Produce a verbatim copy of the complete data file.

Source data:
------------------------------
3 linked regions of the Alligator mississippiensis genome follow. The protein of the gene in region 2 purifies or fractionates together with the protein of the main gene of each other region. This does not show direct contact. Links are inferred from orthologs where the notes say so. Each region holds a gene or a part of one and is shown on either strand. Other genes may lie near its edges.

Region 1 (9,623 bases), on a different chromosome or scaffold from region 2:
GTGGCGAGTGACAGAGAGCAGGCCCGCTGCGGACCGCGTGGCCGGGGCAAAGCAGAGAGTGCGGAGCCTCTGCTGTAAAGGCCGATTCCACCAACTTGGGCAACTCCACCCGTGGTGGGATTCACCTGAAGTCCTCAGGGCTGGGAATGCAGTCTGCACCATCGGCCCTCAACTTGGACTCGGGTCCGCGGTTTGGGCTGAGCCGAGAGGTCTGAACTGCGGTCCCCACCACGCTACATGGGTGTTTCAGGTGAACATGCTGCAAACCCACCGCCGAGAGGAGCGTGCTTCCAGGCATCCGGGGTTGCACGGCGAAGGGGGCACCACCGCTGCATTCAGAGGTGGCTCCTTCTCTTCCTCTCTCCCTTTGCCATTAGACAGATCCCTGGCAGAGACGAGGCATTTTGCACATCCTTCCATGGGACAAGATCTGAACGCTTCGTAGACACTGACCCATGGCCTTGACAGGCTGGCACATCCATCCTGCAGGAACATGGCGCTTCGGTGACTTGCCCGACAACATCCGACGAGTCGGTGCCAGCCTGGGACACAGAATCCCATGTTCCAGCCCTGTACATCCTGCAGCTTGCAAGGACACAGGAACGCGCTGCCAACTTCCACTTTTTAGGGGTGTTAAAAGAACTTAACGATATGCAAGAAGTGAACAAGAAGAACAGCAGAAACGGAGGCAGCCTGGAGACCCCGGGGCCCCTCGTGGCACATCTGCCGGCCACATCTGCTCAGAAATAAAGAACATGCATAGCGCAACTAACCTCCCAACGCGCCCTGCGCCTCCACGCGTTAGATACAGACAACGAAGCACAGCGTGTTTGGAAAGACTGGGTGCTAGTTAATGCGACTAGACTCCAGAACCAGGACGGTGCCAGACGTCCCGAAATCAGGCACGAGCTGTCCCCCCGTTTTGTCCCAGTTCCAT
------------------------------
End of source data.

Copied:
3 linked regions of the Alligator mississippiensis genome follow. The protein of the gene in region 2 purifies or fractionates together with the protein of the main gene of each other region. This does not show direct contact. Links are inferred from orthologs where the notes say so. Each region holds a gene or a part of one and is shown on either strand. Other genes may lie near its edges.

Region 1 (9,623 bases), on a different chromosome or scaffold from region 2:
GTGGCGAGTGACAGAGAGCAGGCCCGCTGCGGACCGCGTGGCCGGGGCAAAGCAGAGAGTGCGGAGCCTCTGCTGTAAAGGCCGATTCCACCAACTTGGGCAACTCCACCCGTGGTGGGATTCACCTGAAGTCCTCAGGGCTGGGAATGCAGTCTGCACCATCGGCCCTCAACTTGGACTCGGGTCCGCGGTTTGGGCTGAGCCGAGAGGTCTGAACTGCGGTCCCCACCACGCTACATGGGTGTTTCAGGTGAACATGCTGCAAACCCACCGCCGAGAGGAGCGTGCTTCCAGGCATCCGGGGTTGCACGGCGAAGGGGGCACCACCGCTGCATTCAGAGGTGGCTCCTTCTCTTCCTCTCTCCCTTTGCCATTAGACAGATCCCTGGCAGAGACGAGGCATTTTGCACATCCTTCCATGGGACAAGATCTGAACGCTTCGTAGACACTGACCCATGGCCTTGACAGGCTGGCACATCCATCCTGCAGGAACATGGCGCTTCGGTGACTTGCCCGACAACATCCGACGAGTCGGTGCCAGCCTGGGACACAGAATCCCATGTTCCAGCCCTGTACATCCTGCAGCTTGCAAGGACACAGGAACGCGCTGCCAACTTCCACTTTTTAGGGGTGTTAAAAGAACTTAACGATATGCAAGAAGTGAACAAGAAGAACAGCAGAAACGGAGGCAGCCTGGAGACCCCGGGGCCCCTCGTGGCACATCTGCCGGCCACATCTGCTCAGAAATAAAGAACATGCATAGCGCAACTAACCTCCCAACGCGCCCTGCGCCTCCACGCGTTAGATACAGACAACGAAGCACAGCGTGTTTGGAAAGACTGGGTGCTAGTTAATGCGACTAGACTCCAGAACCAGGACGGTGCCAGACGTCCCGAAATCAGGCACGAGCTGTCCCCCCGTTTTGTCCCAGTTCCAT